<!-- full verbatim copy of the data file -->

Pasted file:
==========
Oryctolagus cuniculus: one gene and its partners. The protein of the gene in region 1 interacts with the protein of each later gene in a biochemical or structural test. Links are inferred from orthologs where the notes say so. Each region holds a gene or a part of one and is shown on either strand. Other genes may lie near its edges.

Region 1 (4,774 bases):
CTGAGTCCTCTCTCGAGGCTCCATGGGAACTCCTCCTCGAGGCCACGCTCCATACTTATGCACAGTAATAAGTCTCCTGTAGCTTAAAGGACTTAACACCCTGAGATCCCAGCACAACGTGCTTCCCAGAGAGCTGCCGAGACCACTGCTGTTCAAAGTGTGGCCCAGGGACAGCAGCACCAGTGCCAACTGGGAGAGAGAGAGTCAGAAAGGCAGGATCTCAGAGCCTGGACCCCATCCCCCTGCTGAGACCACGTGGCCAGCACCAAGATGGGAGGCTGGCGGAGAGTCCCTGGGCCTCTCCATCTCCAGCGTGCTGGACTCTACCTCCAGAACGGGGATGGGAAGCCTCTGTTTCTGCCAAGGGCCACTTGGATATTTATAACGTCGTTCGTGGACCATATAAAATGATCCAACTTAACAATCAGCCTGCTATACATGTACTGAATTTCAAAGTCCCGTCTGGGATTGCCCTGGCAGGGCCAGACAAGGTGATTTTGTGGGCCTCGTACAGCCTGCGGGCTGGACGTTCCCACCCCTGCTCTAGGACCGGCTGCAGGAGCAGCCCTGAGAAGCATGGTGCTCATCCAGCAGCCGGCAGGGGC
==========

Oryctolagus cuniculus: one gene and its partners. The protein of the gene in region 1 interacts with the protein of each later gene in a biochemical or structural test. Links are inferred from orthologs where the notes say so. Each region holds a gene or a part of one and is shown on either strand. Other genes may lie near its edges.

Region 1 (4,774 bases):
CTGAGTCCTCTCTCGAGGCTCCATGGGAACTCCTCCTCGAGGCCACGCTCCATACTTATGCACAGTAATAAGTCTCCTGTAGCTTAAAGGACTTAACACCCTGAGATCCCAGCACAACGTGCTTCCCAGAGAGCTGCCGAGACCACTGCTGTTCAAAGTGTGGCCCAGGGACAGCAGCACCAGTGCCAACTGGGAGAGAGAGAGTCAGAAAGGCAGGATCTCAGAGCCTGGACCCCATCCCCCTGCTGAGACCACGTGGCCAGCACCAAGATGGGAGGCTGGCGGAGAGTCCCTGGGCCTCTCCATCTCCAGCGTGCTGGACTCTACCTCCAGAACGGGGATGGGAAGCCTCTGTTTCTGCCAAGGGCCACTTGGATATTTATAACGTCGTTCGTGGACCATATAAAATGATCCAACTTAACAATCAGCCTGCTATACATGTACTGAATTTCAAAGTCCCGTCTGGGATTGCCCTGGCAGGGCCAGACAAGGTGATTTTGTGGGCCTCGTACAGCCTGCGGGCTGGACGTTCCCACCCCTGCTCTAGGACCGGCTGCAGGAGCAGCCCTGAGAAGCATGGTGCTCATCCAGCAGCCGGCAGGGGC